As justification for juggling recent legislation, Japanese industry is pushing the government there to establish the country’s independence from the U.S. space-based, intelligence-gathering programs.
Some politicians are calling for an indigenous capability so that Japan doesn’t have to rely on the U.S. for shared early warning and other space-based support, says a senior U.S. official who focuses on Japanese defense activities. So, decisions over the country’s new space polices over the next few months will indicate the balance between the power of government and industry.
The Diet, or parliament, passed a new space policy law last spring. "It was then revised by Diet members at the instigation of defense industry," the official says.
If the upcoming decisions are a tentative yes and action is promulgated on the civilian side, that means a rational, capabilities-based approach to defense-decision making still controlled by civilians, according to the official. "If the decision is to develop duplicative satellite systems at high expense and give the bill to the MoD, it's indicative that the rear-guard of industrial interest that brought us the F-2 still has some bite.”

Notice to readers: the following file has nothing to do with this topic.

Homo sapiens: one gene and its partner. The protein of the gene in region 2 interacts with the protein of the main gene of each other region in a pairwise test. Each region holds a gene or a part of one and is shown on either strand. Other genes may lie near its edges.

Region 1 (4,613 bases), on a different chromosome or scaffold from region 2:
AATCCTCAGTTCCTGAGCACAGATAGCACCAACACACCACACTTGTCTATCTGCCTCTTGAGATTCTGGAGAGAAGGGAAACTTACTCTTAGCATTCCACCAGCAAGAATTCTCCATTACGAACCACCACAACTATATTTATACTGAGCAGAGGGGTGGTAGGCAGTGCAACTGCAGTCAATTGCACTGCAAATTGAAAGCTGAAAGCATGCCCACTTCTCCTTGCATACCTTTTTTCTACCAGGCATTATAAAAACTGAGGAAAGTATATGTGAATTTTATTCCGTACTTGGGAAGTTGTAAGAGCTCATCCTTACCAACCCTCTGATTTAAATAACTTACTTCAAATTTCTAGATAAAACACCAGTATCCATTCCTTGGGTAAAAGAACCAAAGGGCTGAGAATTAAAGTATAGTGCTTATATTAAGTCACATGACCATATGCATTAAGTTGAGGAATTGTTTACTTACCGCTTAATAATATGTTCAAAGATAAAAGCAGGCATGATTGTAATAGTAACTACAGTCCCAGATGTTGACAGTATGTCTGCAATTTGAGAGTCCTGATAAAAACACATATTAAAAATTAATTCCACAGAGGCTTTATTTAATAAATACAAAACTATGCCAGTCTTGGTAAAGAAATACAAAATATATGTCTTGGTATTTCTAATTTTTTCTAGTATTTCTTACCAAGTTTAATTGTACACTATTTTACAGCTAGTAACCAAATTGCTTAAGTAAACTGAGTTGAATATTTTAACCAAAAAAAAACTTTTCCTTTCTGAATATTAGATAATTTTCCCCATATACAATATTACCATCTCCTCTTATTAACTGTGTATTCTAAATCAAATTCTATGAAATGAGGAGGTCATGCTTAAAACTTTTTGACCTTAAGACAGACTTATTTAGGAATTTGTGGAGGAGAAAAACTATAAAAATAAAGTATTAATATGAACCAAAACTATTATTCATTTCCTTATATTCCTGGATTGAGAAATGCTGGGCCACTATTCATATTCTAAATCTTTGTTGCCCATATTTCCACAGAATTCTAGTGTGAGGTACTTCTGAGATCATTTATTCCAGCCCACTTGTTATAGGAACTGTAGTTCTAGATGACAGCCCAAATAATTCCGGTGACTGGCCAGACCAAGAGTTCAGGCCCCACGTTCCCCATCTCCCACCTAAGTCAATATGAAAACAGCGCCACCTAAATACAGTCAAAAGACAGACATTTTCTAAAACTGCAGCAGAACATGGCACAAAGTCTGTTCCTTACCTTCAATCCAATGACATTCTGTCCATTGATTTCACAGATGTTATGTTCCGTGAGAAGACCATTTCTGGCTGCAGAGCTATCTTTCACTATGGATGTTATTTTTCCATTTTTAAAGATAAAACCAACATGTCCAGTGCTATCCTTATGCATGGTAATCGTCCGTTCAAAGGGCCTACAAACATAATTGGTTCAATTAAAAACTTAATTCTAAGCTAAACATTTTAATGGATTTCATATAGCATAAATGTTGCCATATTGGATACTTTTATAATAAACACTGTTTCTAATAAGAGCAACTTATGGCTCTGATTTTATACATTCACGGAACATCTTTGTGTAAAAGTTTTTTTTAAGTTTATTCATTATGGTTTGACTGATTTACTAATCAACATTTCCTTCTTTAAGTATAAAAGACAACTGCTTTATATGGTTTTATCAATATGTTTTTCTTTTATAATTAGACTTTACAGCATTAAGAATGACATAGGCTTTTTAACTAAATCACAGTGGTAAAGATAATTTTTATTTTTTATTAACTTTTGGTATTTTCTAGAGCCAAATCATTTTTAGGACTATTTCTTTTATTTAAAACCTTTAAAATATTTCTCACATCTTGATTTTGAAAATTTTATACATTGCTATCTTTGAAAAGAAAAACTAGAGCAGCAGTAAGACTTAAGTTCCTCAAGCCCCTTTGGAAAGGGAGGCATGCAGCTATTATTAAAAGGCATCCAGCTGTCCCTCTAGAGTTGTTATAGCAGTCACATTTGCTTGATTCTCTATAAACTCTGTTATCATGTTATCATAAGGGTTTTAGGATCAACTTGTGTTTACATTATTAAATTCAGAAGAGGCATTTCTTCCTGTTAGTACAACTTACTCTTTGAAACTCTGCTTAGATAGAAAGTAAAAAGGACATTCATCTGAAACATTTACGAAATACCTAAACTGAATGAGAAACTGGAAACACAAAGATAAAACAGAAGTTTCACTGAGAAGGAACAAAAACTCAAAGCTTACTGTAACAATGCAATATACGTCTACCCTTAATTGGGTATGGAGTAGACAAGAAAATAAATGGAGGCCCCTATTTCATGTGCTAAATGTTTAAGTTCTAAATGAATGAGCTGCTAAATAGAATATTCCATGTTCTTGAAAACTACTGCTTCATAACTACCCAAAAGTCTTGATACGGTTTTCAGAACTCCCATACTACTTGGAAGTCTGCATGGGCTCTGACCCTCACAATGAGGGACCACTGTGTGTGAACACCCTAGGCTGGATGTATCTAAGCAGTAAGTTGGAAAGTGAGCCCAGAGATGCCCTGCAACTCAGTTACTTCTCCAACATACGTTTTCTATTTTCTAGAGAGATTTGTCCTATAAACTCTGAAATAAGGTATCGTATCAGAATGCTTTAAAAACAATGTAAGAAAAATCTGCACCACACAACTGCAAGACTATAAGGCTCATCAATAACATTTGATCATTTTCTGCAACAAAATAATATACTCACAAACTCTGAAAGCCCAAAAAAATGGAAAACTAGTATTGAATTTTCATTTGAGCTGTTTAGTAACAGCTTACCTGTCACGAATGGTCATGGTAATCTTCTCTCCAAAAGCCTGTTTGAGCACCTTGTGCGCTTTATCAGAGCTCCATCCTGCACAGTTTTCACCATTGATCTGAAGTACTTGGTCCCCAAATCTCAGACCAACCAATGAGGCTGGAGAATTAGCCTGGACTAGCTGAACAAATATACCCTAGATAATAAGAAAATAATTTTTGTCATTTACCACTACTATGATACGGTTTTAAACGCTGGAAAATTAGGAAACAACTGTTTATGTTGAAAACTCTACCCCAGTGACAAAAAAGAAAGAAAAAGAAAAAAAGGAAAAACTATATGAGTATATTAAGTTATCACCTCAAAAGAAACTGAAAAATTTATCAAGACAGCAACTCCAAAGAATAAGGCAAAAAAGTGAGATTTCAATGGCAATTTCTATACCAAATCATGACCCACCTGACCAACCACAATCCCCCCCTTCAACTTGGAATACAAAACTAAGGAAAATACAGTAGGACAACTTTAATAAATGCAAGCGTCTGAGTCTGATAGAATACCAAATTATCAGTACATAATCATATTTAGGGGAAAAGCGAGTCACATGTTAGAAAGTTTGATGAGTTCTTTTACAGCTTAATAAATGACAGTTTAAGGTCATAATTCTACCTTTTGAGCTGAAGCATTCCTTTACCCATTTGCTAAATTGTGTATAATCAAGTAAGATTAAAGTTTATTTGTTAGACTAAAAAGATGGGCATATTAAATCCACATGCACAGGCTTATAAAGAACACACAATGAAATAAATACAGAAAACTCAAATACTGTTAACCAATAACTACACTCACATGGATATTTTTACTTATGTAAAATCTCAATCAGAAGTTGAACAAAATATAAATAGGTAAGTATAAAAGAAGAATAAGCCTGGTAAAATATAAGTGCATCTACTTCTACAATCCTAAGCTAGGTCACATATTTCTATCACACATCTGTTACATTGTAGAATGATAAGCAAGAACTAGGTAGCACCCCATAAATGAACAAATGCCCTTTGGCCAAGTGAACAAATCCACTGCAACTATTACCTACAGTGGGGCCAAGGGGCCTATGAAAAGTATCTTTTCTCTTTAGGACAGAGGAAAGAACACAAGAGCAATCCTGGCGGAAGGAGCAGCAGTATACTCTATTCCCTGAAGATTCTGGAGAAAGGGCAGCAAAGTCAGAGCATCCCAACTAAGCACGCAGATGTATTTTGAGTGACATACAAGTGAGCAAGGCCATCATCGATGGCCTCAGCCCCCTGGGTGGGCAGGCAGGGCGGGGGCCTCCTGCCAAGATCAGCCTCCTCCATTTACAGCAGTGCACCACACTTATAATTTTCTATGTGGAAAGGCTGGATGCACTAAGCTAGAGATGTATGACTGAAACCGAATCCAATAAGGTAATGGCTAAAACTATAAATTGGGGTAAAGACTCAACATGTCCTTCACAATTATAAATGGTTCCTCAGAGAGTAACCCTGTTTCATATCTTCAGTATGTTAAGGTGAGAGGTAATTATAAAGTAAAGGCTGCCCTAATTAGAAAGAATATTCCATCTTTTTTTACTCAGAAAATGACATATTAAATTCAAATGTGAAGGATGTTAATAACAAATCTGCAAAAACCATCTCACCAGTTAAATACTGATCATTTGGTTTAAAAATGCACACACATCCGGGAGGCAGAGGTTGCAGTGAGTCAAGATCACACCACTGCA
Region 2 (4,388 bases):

The F-2 is considered a higher cost F-16 variant due to domestic demands.
A test for the new rules is expected to be how these new space policies are interpreted, say U.S. experts who closely watch and analyze Japan’s activities.
Space has been an attractive focus for Japanese industry since the first North Korean Taepodong, long-range ballistic missile launch in 1998, which triggered a $5 billion program to procure dual-use, intelligence gathering satellites. The revised space law reorganizes how Japan conducts space policy, which right now doesn’t involve the Ministry of Defense (MoD).